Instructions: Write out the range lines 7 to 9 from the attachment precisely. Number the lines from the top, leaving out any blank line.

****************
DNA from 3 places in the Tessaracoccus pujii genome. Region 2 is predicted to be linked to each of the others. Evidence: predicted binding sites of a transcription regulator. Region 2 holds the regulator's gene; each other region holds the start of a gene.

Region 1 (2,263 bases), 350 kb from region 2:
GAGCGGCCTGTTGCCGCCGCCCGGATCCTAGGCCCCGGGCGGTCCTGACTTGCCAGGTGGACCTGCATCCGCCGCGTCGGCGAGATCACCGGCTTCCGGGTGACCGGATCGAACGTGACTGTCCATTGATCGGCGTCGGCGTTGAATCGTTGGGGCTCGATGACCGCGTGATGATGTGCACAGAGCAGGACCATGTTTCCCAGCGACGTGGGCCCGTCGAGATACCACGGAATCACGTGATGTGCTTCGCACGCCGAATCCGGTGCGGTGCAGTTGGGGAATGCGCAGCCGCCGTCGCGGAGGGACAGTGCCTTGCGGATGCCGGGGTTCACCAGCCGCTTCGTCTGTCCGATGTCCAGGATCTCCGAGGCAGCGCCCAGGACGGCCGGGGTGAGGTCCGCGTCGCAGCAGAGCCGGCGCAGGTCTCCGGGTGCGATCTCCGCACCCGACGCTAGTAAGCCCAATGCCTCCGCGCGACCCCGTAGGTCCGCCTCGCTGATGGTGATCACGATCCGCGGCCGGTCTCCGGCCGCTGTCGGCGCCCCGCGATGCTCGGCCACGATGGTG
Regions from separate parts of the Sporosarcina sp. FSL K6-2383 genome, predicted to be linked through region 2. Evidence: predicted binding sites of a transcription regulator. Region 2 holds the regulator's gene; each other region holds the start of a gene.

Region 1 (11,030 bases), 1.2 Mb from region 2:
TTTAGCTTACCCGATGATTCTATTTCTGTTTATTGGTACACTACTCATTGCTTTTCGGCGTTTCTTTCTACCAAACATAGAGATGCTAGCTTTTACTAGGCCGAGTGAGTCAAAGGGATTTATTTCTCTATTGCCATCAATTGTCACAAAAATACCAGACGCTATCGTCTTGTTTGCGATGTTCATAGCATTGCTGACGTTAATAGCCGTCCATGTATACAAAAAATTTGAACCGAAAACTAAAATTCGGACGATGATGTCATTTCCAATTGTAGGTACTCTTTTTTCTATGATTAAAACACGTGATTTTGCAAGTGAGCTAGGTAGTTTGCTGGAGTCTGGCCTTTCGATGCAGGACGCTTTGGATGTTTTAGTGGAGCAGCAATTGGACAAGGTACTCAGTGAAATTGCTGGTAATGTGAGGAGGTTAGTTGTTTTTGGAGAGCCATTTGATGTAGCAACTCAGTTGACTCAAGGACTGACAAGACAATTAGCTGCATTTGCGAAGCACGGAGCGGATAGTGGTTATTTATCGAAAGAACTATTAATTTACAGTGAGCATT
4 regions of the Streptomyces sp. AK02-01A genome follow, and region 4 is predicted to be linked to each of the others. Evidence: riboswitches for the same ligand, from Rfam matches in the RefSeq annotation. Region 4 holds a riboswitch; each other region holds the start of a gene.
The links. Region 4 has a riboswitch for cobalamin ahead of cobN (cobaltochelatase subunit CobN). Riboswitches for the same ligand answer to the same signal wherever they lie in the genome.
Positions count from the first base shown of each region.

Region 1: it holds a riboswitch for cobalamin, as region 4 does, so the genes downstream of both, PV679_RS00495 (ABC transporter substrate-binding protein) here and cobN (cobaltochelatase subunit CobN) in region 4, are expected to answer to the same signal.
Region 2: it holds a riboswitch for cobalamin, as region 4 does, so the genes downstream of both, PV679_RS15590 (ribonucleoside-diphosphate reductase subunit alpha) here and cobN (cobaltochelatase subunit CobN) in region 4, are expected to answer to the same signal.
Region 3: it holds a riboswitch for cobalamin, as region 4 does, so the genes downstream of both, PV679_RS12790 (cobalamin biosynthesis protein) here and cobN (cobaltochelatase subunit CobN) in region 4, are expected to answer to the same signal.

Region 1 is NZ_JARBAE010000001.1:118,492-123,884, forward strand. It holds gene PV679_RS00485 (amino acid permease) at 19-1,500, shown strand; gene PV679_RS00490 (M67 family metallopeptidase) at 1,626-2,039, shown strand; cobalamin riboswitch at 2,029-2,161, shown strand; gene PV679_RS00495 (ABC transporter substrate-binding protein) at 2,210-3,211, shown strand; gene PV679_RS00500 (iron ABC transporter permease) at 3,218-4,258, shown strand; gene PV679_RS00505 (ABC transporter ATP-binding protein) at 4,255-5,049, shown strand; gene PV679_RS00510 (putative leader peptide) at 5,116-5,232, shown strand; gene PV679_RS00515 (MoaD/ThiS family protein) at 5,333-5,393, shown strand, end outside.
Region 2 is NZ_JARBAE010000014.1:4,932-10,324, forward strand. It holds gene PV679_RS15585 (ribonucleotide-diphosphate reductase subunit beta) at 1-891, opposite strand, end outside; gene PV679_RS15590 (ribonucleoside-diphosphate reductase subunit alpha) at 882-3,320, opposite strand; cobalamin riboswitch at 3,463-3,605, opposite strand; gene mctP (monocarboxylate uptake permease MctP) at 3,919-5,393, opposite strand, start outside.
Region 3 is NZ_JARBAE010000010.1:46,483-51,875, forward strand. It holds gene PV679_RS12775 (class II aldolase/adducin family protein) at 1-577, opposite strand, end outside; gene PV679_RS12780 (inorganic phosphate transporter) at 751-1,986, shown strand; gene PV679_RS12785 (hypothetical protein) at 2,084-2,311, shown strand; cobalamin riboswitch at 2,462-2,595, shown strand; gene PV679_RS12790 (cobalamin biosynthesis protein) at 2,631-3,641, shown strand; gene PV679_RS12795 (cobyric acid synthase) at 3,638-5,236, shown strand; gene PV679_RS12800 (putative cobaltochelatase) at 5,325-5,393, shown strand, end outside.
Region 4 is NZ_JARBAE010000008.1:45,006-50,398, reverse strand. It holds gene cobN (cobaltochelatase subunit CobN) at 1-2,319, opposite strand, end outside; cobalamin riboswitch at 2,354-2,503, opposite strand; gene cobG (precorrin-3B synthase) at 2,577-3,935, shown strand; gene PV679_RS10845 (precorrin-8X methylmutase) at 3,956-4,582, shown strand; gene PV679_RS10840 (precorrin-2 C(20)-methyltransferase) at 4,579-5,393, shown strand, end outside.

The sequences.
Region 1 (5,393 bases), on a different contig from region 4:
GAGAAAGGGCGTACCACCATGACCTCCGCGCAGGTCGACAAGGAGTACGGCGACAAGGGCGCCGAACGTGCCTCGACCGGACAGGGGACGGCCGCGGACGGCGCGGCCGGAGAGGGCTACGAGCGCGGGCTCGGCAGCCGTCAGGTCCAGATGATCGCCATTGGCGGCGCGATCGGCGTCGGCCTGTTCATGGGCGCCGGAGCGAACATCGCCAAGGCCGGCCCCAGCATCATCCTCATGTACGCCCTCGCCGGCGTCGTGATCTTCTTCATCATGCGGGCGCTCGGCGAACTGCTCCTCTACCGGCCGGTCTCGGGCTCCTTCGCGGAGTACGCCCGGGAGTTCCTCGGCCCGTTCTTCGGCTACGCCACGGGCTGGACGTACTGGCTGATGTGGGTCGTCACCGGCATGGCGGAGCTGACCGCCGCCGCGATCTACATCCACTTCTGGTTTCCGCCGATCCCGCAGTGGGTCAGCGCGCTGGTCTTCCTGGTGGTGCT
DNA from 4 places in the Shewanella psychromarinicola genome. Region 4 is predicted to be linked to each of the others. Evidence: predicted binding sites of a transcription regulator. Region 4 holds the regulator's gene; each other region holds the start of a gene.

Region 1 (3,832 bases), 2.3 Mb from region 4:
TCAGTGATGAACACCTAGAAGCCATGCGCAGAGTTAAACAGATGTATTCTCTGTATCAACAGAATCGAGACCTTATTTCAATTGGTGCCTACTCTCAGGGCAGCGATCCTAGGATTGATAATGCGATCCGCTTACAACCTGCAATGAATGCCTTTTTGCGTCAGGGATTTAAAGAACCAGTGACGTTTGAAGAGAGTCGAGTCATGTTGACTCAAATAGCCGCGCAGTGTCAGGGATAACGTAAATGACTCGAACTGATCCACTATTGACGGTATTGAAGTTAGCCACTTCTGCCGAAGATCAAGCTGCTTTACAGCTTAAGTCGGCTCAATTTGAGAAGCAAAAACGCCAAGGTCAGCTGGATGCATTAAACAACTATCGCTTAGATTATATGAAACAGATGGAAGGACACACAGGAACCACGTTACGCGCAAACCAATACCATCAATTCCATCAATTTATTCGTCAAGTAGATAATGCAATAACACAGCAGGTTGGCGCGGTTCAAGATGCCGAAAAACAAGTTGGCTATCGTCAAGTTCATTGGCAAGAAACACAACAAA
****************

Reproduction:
4 regions of the Streptomyces sp. AK02-01A genome follow, and region 4 is predicted to be linked to each of the others. Evidence: riboswitches for the same ligand, from Rfam matches in the RefSeq annotation. Region 4 holds a riboswitch; each other region holds the start of a gene.
The links. Region 4 has a riboswitch for cobalamin ahead of cobN (cobaltochelatase subunit CobN). Riboswitches for the same ligand answer to the same signal wherever they lie in the genome.
Positions count from the first base shown of each region.